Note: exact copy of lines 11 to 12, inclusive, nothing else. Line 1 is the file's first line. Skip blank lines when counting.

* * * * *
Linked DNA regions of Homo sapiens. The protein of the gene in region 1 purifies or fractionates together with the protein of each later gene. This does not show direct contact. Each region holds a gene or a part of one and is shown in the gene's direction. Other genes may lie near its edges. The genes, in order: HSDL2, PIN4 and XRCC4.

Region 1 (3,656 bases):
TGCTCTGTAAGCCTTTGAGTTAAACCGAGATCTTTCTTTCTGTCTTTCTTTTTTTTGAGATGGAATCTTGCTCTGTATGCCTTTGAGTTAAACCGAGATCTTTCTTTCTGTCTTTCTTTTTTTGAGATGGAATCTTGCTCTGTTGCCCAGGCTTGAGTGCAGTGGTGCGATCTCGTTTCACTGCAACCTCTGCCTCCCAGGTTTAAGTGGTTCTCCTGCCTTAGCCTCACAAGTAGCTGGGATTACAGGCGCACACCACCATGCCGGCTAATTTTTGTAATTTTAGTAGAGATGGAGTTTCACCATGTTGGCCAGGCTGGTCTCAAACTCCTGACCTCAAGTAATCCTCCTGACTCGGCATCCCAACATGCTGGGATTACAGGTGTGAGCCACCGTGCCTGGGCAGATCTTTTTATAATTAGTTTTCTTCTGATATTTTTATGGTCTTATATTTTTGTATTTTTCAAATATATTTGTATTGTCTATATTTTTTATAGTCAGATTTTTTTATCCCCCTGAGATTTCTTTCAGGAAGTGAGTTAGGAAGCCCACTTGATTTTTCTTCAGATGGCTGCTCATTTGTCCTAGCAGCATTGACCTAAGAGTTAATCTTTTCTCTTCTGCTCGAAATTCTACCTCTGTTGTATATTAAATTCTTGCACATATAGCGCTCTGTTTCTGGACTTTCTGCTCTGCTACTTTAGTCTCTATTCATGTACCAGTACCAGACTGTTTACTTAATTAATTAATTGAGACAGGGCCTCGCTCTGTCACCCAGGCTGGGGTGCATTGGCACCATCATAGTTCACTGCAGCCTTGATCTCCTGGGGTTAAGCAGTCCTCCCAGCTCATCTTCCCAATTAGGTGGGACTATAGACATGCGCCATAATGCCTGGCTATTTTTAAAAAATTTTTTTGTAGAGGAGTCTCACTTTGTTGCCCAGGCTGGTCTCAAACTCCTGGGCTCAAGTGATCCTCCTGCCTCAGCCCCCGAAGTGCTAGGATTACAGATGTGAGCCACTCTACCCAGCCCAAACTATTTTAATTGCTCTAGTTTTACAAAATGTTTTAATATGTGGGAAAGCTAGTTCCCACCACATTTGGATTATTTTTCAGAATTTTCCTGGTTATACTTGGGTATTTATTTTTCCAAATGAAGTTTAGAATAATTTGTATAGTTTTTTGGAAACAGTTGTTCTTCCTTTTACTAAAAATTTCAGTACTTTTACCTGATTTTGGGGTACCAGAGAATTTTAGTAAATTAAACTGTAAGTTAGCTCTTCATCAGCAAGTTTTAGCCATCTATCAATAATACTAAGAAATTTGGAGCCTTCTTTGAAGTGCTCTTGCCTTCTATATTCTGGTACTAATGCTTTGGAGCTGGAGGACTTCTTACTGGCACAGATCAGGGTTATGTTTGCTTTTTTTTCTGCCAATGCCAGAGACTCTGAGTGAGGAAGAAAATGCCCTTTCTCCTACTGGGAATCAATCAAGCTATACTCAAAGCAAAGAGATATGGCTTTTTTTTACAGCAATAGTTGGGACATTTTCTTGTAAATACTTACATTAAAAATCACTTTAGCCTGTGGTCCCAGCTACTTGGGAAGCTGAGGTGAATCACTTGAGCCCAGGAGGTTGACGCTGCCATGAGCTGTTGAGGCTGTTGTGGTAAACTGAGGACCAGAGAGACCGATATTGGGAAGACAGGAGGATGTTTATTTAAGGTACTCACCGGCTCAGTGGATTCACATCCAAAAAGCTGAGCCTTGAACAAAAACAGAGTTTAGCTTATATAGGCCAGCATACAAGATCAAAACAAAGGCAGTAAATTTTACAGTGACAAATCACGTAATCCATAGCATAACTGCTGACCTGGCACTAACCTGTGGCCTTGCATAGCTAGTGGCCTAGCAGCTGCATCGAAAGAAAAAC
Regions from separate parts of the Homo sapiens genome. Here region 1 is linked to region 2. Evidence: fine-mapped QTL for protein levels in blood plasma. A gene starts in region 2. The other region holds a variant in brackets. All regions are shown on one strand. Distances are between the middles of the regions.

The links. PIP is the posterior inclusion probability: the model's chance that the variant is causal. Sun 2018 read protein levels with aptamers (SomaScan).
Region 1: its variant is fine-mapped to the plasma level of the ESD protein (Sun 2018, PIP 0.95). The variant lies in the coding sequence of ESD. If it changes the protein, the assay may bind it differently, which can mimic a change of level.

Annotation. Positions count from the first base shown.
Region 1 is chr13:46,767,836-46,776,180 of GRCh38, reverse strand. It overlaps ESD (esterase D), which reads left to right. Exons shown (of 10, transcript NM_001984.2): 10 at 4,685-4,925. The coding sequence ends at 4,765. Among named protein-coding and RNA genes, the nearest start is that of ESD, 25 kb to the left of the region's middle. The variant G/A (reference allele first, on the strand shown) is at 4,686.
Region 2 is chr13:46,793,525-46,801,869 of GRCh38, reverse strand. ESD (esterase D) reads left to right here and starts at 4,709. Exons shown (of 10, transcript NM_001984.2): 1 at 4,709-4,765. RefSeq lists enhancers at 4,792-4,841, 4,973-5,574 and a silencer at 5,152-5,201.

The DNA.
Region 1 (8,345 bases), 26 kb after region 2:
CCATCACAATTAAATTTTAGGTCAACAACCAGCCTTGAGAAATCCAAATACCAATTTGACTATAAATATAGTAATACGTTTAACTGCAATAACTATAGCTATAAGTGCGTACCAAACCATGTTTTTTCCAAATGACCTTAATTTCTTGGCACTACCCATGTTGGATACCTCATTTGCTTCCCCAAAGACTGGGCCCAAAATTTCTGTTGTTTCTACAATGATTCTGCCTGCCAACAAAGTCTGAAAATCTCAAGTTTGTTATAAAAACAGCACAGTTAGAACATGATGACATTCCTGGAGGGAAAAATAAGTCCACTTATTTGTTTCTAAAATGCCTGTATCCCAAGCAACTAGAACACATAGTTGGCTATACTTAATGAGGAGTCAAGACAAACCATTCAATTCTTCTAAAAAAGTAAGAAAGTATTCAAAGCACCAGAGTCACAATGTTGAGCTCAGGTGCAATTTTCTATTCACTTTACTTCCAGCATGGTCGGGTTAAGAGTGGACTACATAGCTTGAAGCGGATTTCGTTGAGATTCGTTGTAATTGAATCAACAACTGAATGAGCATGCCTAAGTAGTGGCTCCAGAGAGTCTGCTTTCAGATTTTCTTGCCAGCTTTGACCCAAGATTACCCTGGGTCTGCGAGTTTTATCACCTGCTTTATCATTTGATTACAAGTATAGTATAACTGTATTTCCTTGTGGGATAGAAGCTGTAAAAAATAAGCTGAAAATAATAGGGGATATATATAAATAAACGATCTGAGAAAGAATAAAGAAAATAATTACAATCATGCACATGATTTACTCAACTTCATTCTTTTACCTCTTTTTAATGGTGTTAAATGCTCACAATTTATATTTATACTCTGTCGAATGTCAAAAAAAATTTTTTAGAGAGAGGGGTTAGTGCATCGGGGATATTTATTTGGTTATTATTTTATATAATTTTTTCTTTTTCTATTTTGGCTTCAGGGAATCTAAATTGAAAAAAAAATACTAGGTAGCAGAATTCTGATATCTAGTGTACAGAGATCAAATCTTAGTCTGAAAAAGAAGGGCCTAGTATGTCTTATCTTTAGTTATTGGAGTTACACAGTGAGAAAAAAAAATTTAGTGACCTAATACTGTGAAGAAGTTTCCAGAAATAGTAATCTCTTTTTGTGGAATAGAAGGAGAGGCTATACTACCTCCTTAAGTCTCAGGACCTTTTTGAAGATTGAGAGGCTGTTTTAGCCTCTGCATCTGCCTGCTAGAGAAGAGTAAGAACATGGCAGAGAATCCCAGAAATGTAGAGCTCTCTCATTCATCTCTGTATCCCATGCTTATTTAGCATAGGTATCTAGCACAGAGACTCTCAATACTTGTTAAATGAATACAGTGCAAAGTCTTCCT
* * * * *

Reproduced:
Region 1 (8,345 bases), 26 kb after region 2:
CCATCACAATTAAATTTTAGGTCAACAACCAGCCTTGAGAAATCCAAATACCAATTTGACTATAAATATAGTAATACGTTTAACTGCAATAACTATAGCTATAAGTGCGTACCAAACCATGTTTTTTCCAAATGACCTTAATTTCTTGGCACTACCCATGTTGGATACCTCATTTGCTTCCCCAAAGACTGGGCCCAAAATTTCTGTTGTTTCTACAATGATTCTGCCTGCCAACAAAGTCTGAAAATCTCAAGTTTGTTATAAAAACAGCACAGTTAGAACATGATGACATTCCTGGAGGGAAAAATAAGTCCACTTATTTGTTTCTAAAATGCCTGTATCCCAAGCAACTAGAACACATAGTTGGCTATACTTAATGAGGAGTCAAGACAAACCATTCAATTCTTCTAAAAAAGTAAGAAAGTATTCAAAGCACCAGAGTCACAATGTTGAGCTCAGGTGCAATTTTCTATTCACTTTACTTCCAGCATGGTCGGGTTAAGAGTGGACTACATAGCTTGAAGCGGATTTCGTTGAGATTCGTTGTAATTGAATCAACAACTGAATGAGCATGCCTAAGTAGTGGCTCCAGAGAGTCTGCTTTCAGATTTTCTTGCCAGCTTTGACCCAAGATTACCCTGGGTCTGCGAGTTTTATCACCTGCTTTATCATTTGATTACAAGTATAGTATAACTGTATTTCCTTGTGGGATAGAAGCTGTAAAAAATAAGCTGAAAATAATAGGGGATATATATAAATAAACGATCTGAGAAAGAATAAAGAAAATAATTACAATCATGCACATGATTTACTCAACTTCATTCTTTTACCTCTTTTTAATGGTGTTAAATGCTCACAATTTATATTTATACTCTGTCGAATGTCAAAAAAAATTTTTTAGAGAGAGGGGTTAGTGCATCGGGGATATTTATTTGGTTATTATTTTATATAATTTTTTCTTTTTCTATTTTGGCTTCAGGGAATCTAAATTGAAAAAAAAATACTAGGTAGCAGAATTCTGATATCTAGTGTACAGAGATCAAATCTTAGTCTGAAAAAGAAGGGCCTAGTATGTCTTATCTTTAGTTATTGGAGTTACACAGTGAGAAAAAAAAATTTAGTGACCTAATACTGTGAAGAAGTTTCCAGAAATAGTAATCTCTTTTTGTGGAATAGAAGGAGAGGCTATACTACCTCCTTAAGTCTCAGGACCTTTTTGAAGATTGAGAGGCTGTTTTAGCCTCTGCATCTGCCTGCTAGAGAAGAGTAAGAACATGGCAGAGAATCCCAGAAATGTAGAGCTCTCTCATTCATCTCTGTATCCCATGCTTATTTAGCATAGGTATCTAGCACAGAGACTCTCAATACTTGTTAAATGAATACAGTGCAAAGTCTTCCT